IRS Tax Forms
 Publication 590 2000 Tax Year

### Withdrawals

The designated beneficiary of an education IRA can take withdrawals at any time. Whether the withdrawals are tax free depends, in part, on whether the withdrawals are more than the amount of qualified higher education expenses (defined earlier) that the beneficiary has in the tax year.

Withdrawals Not More Than Expenses

Generally, withdrawals are tax free if they are not more than the beneficiary's qualified higher education expenses for the tax year.

Withdrawals More Than Expenses

Generally, a portion of the withdrawals is taxable to the beneficiary if the withdrawals are more than the beneficiary's qualified higher education expenses for the tax year.

The taxable portion is the amount of the withdrawal that represents earnings that have accumulated tax free in the account. Figure the taxable portion as shown in the following steps.

1. Multiply the amount withdrawn by a fraction. The numerator is the total contributions in the account and the denominator is the total balance in the account before the withdrawal(s).
2. Subtract the amount figured in (1) from the total amount withdrawn during the year. This is the amount of earnings included in the withdrawal(s).
3. Multiply the amount of earnings figured in (2) by a fraction. The numerator is the qualified higher education expenses paid during the year and the denominator is the total amount withdrawn during the year.
4. Subtract the amount figured in (3) from the amount figured in (2). This is the amount the beneficiary must include in income.

Example. You receive a \$600 withdrawal from an education IRA to which \$1,000 has been contributed. The balance in the IRA before the withdrawal was \$1,200. You had \$450 of qualified higher education expenses for the year. Using the steps above, you figure the taxable portion of your withdrawal as follows.

1. \$600 x (\$1,000 x \$1,200) = \$500
2. \$600 - \$500 = \$100
3. \$100 x (\$450 x \$600) = \$75
4. \$100 - \$75 = \$25

You must include \$25 in income as withdrawn earnings not used for the expenses of higher education.

Withdrawal and Deduction or Credit

You generally cannot take a deduction or credit for any educational expenses that you use as the basis for a tax-free withdrawal from an education IRA. But see Waiver of tax-free treatment, next.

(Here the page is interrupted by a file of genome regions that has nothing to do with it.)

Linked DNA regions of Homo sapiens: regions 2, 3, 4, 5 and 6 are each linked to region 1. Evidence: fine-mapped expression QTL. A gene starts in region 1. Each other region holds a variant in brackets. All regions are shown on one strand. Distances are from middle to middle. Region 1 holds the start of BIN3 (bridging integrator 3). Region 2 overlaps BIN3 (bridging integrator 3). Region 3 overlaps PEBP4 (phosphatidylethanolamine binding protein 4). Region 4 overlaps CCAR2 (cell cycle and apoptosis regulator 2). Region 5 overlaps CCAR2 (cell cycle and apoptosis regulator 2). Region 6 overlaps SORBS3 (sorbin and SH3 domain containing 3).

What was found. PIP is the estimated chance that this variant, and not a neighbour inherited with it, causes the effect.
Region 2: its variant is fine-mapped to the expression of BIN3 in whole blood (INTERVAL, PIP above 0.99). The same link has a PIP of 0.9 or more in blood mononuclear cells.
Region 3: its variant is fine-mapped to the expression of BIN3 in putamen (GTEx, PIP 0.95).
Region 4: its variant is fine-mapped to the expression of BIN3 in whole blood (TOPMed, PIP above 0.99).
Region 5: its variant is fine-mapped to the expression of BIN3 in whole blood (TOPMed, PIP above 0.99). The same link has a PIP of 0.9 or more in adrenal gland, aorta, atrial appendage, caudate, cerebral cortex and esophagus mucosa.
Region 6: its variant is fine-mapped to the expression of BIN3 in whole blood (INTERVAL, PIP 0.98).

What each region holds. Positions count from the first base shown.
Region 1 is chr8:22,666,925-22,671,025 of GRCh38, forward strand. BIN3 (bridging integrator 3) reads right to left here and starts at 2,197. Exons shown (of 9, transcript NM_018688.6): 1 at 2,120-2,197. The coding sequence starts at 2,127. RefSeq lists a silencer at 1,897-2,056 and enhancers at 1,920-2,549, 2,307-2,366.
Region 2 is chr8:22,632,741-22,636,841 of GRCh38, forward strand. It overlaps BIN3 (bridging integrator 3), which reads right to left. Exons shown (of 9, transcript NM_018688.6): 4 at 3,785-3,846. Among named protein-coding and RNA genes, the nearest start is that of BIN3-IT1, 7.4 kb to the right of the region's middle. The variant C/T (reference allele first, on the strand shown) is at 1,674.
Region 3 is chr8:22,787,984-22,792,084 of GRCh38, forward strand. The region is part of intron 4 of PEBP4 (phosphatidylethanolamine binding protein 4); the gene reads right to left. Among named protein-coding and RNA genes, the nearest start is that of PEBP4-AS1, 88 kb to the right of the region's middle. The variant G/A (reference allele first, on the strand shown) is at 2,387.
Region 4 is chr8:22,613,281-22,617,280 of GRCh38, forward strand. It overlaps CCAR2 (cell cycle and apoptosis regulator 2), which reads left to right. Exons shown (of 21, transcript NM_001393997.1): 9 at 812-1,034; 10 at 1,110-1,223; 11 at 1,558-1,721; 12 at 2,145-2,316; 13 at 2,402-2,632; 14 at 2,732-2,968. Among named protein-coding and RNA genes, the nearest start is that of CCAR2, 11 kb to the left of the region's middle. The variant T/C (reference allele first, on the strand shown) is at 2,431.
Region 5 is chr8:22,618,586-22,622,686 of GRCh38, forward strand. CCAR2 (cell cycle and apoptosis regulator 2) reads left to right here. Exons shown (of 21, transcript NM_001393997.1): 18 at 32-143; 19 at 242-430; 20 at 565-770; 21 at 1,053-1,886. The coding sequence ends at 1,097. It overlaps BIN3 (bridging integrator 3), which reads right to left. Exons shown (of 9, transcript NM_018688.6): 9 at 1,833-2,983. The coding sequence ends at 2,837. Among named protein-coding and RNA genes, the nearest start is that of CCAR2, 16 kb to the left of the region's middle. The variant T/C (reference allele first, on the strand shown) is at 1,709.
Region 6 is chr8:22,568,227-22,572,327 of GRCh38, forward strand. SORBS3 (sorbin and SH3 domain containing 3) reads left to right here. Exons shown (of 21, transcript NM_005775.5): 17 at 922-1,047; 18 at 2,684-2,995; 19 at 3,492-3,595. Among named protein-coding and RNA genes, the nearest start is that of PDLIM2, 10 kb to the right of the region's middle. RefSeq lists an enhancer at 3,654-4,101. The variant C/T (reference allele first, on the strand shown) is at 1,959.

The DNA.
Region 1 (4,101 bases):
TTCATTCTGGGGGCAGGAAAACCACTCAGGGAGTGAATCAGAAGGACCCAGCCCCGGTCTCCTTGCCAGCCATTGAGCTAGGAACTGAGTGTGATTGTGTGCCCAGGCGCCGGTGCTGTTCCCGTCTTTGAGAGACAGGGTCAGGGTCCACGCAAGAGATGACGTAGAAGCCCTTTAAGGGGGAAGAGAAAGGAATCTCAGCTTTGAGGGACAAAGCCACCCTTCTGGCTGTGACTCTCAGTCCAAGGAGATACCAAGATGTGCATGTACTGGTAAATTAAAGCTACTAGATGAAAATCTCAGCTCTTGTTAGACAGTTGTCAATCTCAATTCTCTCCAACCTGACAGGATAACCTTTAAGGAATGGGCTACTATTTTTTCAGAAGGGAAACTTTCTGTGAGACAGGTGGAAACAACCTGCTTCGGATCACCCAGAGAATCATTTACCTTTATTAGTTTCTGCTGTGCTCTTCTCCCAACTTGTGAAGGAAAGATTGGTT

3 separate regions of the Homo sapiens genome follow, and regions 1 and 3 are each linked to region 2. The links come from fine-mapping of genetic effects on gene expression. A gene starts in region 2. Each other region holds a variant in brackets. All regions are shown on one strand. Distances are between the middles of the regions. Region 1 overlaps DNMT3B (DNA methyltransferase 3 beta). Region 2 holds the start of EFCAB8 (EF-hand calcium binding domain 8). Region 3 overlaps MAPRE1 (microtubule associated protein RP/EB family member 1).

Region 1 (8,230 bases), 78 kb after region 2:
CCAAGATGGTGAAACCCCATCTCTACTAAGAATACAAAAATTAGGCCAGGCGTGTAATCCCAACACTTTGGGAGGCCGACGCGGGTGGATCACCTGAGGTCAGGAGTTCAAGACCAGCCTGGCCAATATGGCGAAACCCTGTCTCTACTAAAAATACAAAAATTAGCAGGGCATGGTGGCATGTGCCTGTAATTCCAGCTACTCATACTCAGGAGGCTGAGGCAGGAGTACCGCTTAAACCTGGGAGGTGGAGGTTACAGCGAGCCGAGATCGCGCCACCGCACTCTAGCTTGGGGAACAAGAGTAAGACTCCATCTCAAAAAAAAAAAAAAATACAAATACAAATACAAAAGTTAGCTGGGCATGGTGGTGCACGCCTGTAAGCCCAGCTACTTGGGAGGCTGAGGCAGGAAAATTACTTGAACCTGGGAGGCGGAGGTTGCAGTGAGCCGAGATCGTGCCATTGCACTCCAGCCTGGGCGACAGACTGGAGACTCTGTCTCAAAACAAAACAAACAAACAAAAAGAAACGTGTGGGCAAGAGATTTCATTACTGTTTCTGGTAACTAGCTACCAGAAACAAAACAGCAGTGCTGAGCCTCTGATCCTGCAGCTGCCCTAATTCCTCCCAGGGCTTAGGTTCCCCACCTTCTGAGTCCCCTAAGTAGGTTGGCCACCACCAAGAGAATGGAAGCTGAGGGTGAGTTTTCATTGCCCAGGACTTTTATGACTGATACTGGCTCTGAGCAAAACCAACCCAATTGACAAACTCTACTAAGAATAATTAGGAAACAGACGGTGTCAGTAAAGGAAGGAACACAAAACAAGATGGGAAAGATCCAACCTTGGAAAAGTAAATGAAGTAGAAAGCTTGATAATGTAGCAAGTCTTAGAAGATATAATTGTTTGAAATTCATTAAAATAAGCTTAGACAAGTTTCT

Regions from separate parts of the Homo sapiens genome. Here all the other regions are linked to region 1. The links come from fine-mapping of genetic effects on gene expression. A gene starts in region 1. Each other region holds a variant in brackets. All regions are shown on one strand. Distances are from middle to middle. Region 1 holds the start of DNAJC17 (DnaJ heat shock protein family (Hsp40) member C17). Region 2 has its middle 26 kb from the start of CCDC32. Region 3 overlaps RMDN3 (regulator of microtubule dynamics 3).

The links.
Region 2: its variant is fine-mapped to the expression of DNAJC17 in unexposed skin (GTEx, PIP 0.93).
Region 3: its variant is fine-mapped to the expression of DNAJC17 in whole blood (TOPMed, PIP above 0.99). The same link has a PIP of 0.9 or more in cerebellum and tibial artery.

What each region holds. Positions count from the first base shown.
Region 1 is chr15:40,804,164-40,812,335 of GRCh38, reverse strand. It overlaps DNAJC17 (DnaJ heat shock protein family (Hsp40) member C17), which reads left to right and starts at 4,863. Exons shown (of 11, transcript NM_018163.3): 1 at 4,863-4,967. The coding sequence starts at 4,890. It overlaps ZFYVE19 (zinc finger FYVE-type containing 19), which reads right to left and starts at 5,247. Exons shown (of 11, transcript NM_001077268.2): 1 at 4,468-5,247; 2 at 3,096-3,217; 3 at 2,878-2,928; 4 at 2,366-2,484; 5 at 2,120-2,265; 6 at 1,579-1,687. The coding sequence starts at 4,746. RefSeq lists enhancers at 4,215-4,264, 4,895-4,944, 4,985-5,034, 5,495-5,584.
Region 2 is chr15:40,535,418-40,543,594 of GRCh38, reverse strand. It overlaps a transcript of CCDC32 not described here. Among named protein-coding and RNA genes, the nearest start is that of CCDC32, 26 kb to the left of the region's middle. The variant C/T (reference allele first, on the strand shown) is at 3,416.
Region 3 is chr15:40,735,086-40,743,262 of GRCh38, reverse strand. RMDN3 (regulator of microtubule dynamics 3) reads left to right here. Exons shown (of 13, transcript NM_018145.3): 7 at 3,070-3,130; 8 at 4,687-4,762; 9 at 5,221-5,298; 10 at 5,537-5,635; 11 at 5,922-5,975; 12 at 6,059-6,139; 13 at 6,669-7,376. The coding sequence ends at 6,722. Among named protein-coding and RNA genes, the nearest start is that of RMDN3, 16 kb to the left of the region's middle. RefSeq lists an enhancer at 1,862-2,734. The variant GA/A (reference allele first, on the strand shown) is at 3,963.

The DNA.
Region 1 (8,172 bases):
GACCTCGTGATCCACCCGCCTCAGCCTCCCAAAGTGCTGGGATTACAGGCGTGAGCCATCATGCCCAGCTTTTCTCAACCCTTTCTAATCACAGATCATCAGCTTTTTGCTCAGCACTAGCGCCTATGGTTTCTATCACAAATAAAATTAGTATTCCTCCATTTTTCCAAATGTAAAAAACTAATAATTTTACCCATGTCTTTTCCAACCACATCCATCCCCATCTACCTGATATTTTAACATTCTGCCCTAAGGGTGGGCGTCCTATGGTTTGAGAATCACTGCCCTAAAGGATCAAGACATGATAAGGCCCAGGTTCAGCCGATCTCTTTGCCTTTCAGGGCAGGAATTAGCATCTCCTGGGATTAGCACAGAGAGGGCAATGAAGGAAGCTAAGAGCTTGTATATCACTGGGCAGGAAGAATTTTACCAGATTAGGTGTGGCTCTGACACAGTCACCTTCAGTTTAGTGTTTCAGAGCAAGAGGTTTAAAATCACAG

Waiver of tax-free treatment. The designated beneficiary can waive the tax-free treatment of the withdrawal and elect to pay any tax that would otherwise be owed on the withdrawal. The beneficiary or the beneficiary's parents may then be eligible to claim a Hope credit or lifetime learning credit for qualified higher education expenses paid in that tax year.

Generally, if the beneficiary receives a taxable withdrawal, he or she also must pay a 10% additional tax on the amount included in income.

Exceptions. The 10% additional tax does not apply to withdrawals described in the following list.

1. Paid to a beneficiary (or to the estate of the designated beneficiary) on or after the death of the designated beneficiary.
2. Made because the designated beneficiary is disabled. A person is considered to be disabled if he or she shows proof that he or she cannot do any substantial gainful activity because of his or her physical or mental condition. A physician must determine that his or her condition can be expected to result in death or to be of long-continued and indefinite duration.
1. A qualified scholarship excludable from gross income,
2. An educational assistance allowance, or
3. Payment for the designated beneficiary's educational expenses that is excludable from gross income under any law of the United States.

The exception applies only to the extent the withdrawal is not more than the scholarship, allowance, or payment.

4. Included in income only because the beneficiary waived the tax-free treatment of the withdrawal (as explained earlier).
5. A return of an excess contribution (and any earnings on it) made before the due date of the beneficiary's tax return (including extensions). If the beneficiary does not have to file a return, the excess (and any earnings) must be withdrawn by April 15 of the year following the year of the contribution. The beneficiary must include in gross income for the year the contribution is made any income earned on the excess contribution.

When Assets Must Be Withdrawn

Any assets remaining in an education IRA must be withdrawn when either one of the following two events occurs.

1. The designated beneficiary reaches age 30. In this case, the designated beneficiary must withdraw the remaining assets within 30 days after he or she reaches age 30.
2. The designated beneficiary dies before reaching age 30. In this case, the remaining assets must generally be withdrawn within 30 days after the date of death.

The earnings that accumulated tax free in the account must be included in taxable income. You determine these earnings as shown in the following two steps.

1. Multiply the amount withdrawn by a fraction. The numerator is the total contributions in the account and the denominator is the total balance in the account before the withdrawal(s).
2. Subtract the amount figured in (1) from the total amount withdrawn during the year. The result is the amount of earnings included in the withdrawal. The person receiving the assets must include this amount in income.

Exception for transfer to surviving spouse or family member. If an education IRA is transferred to a surviving spouse or other family member as the result of the death of the designated beneficiary, the education IRA retains its status. (For this purpose, family member was defined earlier under Rollovers.) This means the spouse or other family member can treat the education IRA as his or her own. There are no tax consequences as a result of the transfer.